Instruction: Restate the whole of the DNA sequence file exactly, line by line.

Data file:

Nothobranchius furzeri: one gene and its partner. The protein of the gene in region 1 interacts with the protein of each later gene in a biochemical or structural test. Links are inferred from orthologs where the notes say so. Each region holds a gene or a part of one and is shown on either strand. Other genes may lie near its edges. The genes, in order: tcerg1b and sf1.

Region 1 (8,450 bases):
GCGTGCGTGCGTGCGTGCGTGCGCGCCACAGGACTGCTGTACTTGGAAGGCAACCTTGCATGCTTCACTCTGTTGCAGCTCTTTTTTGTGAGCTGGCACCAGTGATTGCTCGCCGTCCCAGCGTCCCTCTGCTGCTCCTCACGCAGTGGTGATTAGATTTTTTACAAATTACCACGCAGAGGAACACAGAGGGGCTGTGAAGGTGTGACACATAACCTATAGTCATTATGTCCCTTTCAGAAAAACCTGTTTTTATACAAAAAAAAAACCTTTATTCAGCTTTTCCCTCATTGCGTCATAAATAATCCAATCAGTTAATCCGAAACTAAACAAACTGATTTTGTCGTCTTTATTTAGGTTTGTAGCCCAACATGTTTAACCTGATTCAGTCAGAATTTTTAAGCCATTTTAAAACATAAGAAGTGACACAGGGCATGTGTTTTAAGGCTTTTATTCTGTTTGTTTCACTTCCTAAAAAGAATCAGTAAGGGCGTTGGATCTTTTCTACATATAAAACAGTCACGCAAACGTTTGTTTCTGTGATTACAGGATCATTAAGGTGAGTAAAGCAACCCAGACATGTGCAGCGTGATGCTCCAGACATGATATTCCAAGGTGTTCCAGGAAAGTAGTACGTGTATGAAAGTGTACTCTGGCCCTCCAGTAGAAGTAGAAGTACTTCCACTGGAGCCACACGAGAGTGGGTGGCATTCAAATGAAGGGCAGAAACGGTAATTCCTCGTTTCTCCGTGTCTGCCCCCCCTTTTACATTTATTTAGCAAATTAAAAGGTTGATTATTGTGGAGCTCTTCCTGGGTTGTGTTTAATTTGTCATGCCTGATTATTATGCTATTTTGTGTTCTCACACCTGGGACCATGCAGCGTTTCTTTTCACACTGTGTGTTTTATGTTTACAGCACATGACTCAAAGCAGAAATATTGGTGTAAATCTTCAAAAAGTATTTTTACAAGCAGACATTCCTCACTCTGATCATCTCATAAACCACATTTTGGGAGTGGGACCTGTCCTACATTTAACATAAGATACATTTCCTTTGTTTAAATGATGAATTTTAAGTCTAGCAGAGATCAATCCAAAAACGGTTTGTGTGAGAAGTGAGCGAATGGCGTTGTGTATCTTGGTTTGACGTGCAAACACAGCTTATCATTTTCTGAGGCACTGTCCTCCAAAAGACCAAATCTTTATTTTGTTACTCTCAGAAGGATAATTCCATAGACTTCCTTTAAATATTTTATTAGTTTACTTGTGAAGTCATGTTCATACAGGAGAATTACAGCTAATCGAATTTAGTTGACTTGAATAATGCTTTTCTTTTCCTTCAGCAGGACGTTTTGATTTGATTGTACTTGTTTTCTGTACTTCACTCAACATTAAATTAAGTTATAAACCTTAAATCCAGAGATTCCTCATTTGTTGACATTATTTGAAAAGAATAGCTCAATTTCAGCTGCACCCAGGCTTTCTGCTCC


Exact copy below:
Nothobranchius furzeri: one gene and its partner. The protein of the gene in region 1 interacts with the protein of each later gene in a biochemical or structural test. Links are inferred from orthologs where the notes say so. Each region holds a gene or a part of one and is shown on either strand. Other genes may lie near its edges. The genes, in order: tcerg1b and sf1.

Region 1 (8,450 bases):
GCGTGCGTGCGTGCGTGCGTGCGCGCCACAGGACTGCTGTACTTGGAAGGCAACCTTGCATGCTTCACTCTGTTGCAGCTCTTTTTTGTGAGCTGGCACCAGTGATTGCTCGCCGTCCCAGCGTCCCTCTGCTGCTCCTCACGCAGTGGTGATTAGATTTTTTACAAATTACCACGCAGAGGAACACAGAGGGGCTGTGAAGGTGTGACACATAACCTATAGTCATTATGTCCCTTTCAGAAAAACCTGTTTTTATACAAAAAAAAAACCTTTATTCAGCTTTTCCCTCATTGCGTCATAAATAATCCAATCAGTTAATCCGAAACTAAACAAACTGATTTTGTCGTCTTTATTTAGGTTTGTAGCCCAACATGTTTAACCTGATTCAGTCAGAATTTTTAAGCCATTTTAAAACATAAGAAGTGACACAGGGCATGTGTTTTAAGGCTTTTATTCTGTTTGTTTCACTTCCTAAAAAGAATCAGTAAGGGCGTTGGATCTTTTCTACATATAAAACAGTCACGCAAACGTTTGTTTCTGTGATTACAGGATCATTAAGGTGAGTAAAGCAACCCAGACATGTGCAGCGTGATGCTCCAGACATGATATTCCAAGGTGTTCCAGGAAAGTAGTACGTGTATGAAAGTGTACTCTGGCCCTCCAGTAGAAGTAGAAGTACTTCCACTGGAGCCACACGAGAGTGGGTGGCATTCAAATGAAGGGCAGAAACGGTAATTCCTCGTTTCTCCGTGTCTGCCCCCCCTTTTACATTTATTTAGCAAATTAAAAGGTTGATTATTGTGGAGCTCTTCCTGGGTTGTGTTTAATTTGTCATGCCTGATTATTATGCTATTTTGTGTTCTCACACCTGGGACCATGCAGCGTTTCTTTTCACACTGTGTGTTTTATGTTTACAGCACATGACTCAAAGCAGAAATATTGGTGTAAATCTTCAAAAAGTATTTTTACAAGCAGACATTCCTCACTCTGATCATCTCATAAACCACATTTTGGGAGTGGGACCTGTCCTACATTTAACATAAGATACATTTCCTTTGTTTAAATGATGAATTTTAAGTCTAGCAGAGATCAATCCAAAAACGGTTTGTGTGAGAAGTGAGCGAATGGCGTTGTGTATCTTGGTTTGACGTGCAAACACAGCTTATCATTTTCTGAGGCACTGTCCTCCAAAAGACCAAATCTTTATTTTGTTACTCTCAGAAGGATAATTCCATAGACTTCCTTTAAATATTTTATTAGTTTACTTGTGAAGTCATGTTCATACAGGAGAATTACAGCTAATCGAATTTAGTTGACTTGAATAATGCTTTTCTTTTCCTTCAGCAGGACGTTTTGATTTGATTGTACTTGTTTTCTGTACTTCACTCAACATTAAATTAAGTTATAAACCTTAAATCCAGAGATTCCTCATTTGTTGACATTATTTGAAAAGAATAGCTCAATTTCAGCTGCACCCAGGCTTTCTGCTCC